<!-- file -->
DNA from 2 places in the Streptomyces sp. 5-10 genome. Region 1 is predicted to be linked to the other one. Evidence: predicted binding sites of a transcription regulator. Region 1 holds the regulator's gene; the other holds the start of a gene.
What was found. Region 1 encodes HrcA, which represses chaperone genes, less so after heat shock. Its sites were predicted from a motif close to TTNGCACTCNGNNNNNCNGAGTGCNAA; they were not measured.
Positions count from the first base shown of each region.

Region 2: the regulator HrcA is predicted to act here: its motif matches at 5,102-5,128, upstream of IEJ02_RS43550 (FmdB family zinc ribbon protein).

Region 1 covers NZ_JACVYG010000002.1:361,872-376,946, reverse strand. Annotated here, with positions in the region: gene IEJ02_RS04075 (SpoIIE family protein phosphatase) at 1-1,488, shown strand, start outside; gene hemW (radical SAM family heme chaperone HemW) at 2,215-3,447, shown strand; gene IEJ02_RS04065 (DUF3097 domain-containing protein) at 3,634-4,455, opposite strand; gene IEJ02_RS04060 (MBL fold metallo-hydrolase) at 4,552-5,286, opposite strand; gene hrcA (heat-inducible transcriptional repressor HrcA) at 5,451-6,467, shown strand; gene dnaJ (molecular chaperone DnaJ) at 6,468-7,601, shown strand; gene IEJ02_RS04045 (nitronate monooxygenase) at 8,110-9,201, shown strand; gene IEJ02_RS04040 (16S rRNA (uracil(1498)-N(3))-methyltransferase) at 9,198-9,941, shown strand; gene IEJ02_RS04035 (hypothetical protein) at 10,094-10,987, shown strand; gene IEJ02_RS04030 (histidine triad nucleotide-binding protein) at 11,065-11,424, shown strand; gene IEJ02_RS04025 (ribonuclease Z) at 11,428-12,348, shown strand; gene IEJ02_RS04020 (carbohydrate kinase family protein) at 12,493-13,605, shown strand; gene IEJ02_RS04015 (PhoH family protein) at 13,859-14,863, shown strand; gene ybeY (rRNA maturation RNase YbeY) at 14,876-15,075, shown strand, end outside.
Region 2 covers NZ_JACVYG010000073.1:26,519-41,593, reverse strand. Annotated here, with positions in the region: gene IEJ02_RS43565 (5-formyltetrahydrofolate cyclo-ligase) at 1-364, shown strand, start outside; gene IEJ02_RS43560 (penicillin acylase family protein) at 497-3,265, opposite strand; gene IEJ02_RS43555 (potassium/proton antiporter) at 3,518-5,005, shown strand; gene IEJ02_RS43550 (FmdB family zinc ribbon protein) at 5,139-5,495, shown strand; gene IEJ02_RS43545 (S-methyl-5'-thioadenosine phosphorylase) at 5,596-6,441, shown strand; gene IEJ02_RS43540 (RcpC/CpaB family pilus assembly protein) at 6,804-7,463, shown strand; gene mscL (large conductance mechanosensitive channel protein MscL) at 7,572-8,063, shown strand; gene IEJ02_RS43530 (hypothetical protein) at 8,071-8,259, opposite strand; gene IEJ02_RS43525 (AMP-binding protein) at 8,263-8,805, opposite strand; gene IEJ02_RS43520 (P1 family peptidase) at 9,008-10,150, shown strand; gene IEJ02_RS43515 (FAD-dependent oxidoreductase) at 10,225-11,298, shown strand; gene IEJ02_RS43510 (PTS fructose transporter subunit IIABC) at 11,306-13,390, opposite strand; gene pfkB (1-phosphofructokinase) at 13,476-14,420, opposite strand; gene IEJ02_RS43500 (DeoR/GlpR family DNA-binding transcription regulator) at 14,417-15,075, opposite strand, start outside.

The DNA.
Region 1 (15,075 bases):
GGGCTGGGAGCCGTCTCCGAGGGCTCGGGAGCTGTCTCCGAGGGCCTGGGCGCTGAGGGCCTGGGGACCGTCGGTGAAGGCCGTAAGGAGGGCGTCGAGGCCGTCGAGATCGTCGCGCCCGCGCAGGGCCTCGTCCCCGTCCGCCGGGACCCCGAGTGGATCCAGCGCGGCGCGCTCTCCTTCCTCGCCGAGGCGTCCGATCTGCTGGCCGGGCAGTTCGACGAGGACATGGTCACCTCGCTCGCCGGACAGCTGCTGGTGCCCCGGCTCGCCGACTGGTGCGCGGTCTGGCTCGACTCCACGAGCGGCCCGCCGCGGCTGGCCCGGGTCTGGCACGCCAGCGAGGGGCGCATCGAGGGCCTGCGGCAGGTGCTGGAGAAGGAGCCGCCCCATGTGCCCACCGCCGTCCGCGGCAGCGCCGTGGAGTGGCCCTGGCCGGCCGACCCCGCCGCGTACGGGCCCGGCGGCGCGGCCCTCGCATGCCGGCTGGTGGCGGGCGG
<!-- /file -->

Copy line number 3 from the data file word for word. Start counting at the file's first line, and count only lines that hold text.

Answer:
Positions count from the first base shown of each region.